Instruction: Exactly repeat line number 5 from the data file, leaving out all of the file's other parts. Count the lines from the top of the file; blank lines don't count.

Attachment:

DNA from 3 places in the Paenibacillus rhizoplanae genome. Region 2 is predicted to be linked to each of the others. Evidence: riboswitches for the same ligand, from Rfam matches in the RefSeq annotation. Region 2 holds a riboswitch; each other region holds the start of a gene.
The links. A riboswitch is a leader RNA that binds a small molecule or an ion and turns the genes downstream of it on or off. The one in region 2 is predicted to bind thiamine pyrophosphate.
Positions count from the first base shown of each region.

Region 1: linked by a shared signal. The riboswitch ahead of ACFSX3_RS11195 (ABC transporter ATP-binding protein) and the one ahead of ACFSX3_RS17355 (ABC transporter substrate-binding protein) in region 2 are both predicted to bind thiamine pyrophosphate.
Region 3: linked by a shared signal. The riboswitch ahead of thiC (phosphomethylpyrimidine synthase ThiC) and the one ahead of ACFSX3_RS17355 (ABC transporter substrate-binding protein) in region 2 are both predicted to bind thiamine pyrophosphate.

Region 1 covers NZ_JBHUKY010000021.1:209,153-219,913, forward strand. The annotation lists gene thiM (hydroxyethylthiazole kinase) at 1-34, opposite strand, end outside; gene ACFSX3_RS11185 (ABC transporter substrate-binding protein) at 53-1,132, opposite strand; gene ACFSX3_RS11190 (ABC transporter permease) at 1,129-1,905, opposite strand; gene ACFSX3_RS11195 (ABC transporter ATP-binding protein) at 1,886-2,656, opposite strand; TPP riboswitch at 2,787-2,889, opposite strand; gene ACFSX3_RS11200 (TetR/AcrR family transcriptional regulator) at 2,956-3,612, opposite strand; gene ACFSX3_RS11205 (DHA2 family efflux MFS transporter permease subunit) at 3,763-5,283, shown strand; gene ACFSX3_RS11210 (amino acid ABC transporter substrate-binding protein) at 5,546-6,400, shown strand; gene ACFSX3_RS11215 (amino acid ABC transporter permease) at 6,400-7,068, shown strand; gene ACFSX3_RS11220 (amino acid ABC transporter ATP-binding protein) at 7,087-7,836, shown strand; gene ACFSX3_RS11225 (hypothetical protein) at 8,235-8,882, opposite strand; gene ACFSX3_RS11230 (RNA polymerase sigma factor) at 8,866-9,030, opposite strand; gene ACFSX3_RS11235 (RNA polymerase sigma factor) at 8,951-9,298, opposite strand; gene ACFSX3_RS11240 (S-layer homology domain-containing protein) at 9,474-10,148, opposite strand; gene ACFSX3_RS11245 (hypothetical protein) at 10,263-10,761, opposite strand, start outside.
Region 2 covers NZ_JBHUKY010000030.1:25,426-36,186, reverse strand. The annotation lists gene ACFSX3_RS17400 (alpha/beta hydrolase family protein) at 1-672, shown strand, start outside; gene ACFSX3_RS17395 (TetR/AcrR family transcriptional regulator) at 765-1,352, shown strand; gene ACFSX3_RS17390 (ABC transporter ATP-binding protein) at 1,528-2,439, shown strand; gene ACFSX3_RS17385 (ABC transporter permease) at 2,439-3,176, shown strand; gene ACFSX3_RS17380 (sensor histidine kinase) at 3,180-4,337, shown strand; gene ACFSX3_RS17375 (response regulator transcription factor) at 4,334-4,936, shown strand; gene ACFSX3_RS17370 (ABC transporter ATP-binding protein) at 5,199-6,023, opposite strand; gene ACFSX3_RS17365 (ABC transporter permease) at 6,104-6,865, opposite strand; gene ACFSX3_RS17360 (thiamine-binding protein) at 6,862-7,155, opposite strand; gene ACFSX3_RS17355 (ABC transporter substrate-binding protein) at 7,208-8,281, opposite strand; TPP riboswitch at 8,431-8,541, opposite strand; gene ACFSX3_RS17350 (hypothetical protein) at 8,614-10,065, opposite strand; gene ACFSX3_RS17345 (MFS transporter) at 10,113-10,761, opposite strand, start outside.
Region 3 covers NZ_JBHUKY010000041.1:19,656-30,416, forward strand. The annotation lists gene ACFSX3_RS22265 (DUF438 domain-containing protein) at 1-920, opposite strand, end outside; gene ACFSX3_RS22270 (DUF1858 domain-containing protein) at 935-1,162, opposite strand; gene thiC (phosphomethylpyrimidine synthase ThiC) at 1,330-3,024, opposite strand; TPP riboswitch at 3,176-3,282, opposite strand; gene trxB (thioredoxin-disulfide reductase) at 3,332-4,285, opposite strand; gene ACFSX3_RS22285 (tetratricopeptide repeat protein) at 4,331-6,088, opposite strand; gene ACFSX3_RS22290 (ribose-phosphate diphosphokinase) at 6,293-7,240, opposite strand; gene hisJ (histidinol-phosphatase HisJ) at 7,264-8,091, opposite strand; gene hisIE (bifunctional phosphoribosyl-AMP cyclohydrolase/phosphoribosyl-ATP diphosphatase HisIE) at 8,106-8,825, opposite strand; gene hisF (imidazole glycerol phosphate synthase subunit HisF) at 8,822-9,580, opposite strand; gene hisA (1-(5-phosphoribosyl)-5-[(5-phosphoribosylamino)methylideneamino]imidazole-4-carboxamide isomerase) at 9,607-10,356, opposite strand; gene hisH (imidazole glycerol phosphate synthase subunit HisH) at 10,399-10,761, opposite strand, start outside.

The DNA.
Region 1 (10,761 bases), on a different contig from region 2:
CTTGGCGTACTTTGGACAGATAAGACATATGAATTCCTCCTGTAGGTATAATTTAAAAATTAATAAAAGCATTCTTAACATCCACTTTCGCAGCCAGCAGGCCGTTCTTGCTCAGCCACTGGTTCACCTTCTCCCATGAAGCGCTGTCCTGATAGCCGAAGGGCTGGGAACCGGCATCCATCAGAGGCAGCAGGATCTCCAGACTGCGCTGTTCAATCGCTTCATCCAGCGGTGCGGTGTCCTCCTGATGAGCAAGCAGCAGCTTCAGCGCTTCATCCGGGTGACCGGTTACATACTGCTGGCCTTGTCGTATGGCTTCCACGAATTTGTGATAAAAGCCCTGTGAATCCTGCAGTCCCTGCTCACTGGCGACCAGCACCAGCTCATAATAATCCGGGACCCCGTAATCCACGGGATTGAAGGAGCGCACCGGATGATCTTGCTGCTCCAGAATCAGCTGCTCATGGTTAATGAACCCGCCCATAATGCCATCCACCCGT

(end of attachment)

Region 3: linked by a shared signal. The riboswitch ahead of thiC (phosphomethylpyrimidine synthase ThiC) and the one ahead of ACFSX3_RS17355 (ABC transporter substrate-binding protein) in region 2 are both predicted to bind thiamine pyrophosphate.